To The Daily Sun,
I watch the ads on TV where those against tax reform are pushing the narrative that it’s a tax break for the rich, tax increase for the middle class and will increase the national debt. I say show me the numbers.
I pulled out my last year's tax return and went to the internet to see how it would affect my wife and I personally. I used www.businessinsider.com/trump-gop-tax-reform-plan-bill-text-details-rate-2017-10, which isn’t the final bill but shows the main points being debated and all have been put out and looking like they will stay in the final version. I was shocked to see that my wife and I would have paid over $4,500 less if this tax reform was enacted last year and I don’t consider us to be wealthy (less than $150K joint taxable income). I thought that couldn’t be right so I did it again and this time paid attention to where the reductions were coming from. The biggest one was that the first $90,000 would have been taxed at 12 percent which came to $10,800 instead of the graduated amount which we did pay that came to $13,978. The savings would have been $3,178 for just the first $90,000. Next was with the standard deduction for a married couple increasing from $12,700 to $24,000. Our “taxable income” dropped by over $6,000 and since that was taxed at 25 percent that came to another $1,500. I encourage everyone to do the numbers for themselves.
That got me wondering how much someone with a taxable income of $1,000,000 would save, so I went through the same process and under the current tax code they would pay $341,666. Under the new system they would pay $312,300 for the same taxable income for a reduction of $29,366. Sounds like a tax break for the rich, right? Well actually not. What has not been taken into account are deductions. The belief that someone making a $1,000,000 is using the standard $12,700 deduction most people use is unrealistic. To put this into perspective if the taxpayer lived in California they would no longer be able to deduct the 13.3 percent state income tax, which in this case would amount to $133,000. They do still get the standard deduction of $24,000 so their federal income tax would increase by ($133,000-$24,000) X .396 (i.e. 39.6 percnt tax rate) — $43,164. So, actually they would pay $43,164 - $29,366 = $13,798 more than they are now and another $43,164 more for every $1,000,000 they make after that. This is just one of the deductions being phased out. Another for the rich that is going away is the interest deduction on home loans over $500,000. I can see why high tax states are opposed but the rich from low tax rate states are certainly not going to be seeing a windfall with the tax reform either. I’m not expecting to see much of a drop-in revenue going to the government next year for two reasons. The tax reforms will increase the work force participation rate and with the stock market on the rise people will be cashing in some of their investments, both of which will be taxed.
I wrote this letter before the Senate passed its version of the tax reform bill and after reading this article from Forbes (https://www.forbes.com/sites/anthonynitti/2017/11/10/senate-releases-its-tax-bill-how-does-it-compare-to-current-law-and-the-house-proposal/#6ba8f32f4425) it became clear to me that the fight in the Senate is over who of the rich is going to pay more to offset the reductions to everyone making under $50,000, if single, and $100,000, if married, which make up 83.2 percent of tax filers in this country. They are the “forgotten” men and women. They are the waiters, waitresses, carpenters, plumbers, electricians, truck drivers, dispatchers, retail clerks, cashiers, barbers, beauticians, factory workers, technicians, engineers, firemen, police, farmers, sheppard’s, cowboys, etc. that don’t have the time to go to rallies to have their voices heard. The reason I care and spend time writing letters to the editor is because that was me and my wife raising a family of four in California and struggling for decades. It was hard. As I said above, my wife and I now jointly make over $100,000, our kids are grown and have families of their own and we live comfortably. We actually don’t need the $4,500 reduction that will result if the tax reform is passed but I don’t want to stop the reform because it is designed to help those that need it most.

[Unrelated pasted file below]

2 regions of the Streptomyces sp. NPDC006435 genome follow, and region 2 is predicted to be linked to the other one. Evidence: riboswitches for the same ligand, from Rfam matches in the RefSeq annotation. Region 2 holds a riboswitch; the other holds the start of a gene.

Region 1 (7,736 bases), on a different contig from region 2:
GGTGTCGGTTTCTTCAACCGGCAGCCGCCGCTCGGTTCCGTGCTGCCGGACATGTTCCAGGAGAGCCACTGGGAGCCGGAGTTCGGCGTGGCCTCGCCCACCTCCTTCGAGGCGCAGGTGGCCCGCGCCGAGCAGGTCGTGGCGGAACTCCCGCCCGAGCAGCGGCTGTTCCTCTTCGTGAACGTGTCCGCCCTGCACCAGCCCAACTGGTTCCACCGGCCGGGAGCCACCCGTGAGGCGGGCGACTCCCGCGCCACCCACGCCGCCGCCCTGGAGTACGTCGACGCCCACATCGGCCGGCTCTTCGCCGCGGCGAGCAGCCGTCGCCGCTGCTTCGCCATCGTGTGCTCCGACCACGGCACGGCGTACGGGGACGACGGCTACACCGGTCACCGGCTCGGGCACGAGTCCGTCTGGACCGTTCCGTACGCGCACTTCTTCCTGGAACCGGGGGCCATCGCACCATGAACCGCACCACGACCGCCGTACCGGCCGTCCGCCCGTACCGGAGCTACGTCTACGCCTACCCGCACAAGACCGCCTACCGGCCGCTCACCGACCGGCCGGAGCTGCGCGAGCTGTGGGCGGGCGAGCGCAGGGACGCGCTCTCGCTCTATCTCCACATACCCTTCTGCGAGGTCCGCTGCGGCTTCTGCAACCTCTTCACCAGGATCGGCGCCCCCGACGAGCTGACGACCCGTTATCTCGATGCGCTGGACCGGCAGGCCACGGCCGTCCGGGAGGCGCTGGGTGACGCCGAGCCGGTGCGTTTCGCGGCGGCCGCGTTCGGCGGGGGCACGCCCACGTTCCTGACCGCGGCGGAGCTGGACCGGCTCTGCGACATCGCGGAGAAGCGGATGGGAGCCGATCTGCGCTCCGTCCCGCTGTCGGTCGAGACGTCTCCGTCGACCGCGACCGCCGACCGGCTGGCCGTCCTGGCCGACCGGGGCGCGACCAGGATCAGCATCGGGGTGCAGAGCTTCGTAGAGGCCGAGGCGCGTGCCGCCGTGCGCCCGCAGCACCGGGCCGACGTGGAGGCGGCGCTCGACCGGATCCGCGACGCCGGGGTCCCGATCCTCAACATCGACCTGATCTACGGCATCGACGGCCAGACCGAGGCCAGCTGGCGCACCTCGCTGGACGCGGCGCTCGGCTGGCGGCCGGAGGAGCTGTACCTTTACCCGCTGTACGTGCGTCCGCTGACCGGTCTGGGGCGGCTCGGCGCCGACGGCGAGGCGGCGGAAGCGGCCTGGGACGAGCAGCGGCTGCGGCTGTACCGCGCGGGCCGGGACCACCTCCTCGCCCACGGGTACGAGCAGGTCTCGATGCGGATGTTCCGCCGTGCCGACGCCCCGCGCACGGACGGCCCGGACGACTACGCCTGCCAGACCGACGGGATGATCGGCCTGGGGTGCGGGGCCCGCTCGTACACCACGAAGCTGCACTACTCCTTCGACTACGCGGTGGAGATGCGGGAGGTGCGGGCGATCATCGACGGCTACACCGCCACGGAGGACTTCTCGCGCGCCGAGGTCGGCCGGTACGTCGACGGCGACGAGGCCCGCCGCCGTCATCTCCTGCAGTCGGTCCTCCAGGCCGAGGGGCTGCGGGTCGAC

I try not to be political but have to point out that my personal view is the Democrats uniformly pushed through Obamacare on March 23, 2010 on a promise that it would reduce health care costs to the average family by $2,400 and are now saying that the tax reform will raise taxes on the middle class. They provided no verifiable data back then to support the previous claim and time has proven that was completely false. They now have provided no verifiable data to support the latter. We have a Senate that is just at the balance. There are 52 Republicans and 48 Democrats. The Obamacare repeal and replace failed to pass by one vote. Tax reform could be sunk by the same margin. This bill is “good” for almost 100 percent of N.H. residents that work since we don’t have an income tax. Don’t take my word, just do the numbers yourself. If you agree please call or write Maggie Hassen and Jeanne Shaheen and ask that they vote yes on the final tax reform bill when it comes up. After all they were elected by us not the DNC and should represent N.H. not the DNC in the Senate.
- Written by Edward Engler
- Category: Letters
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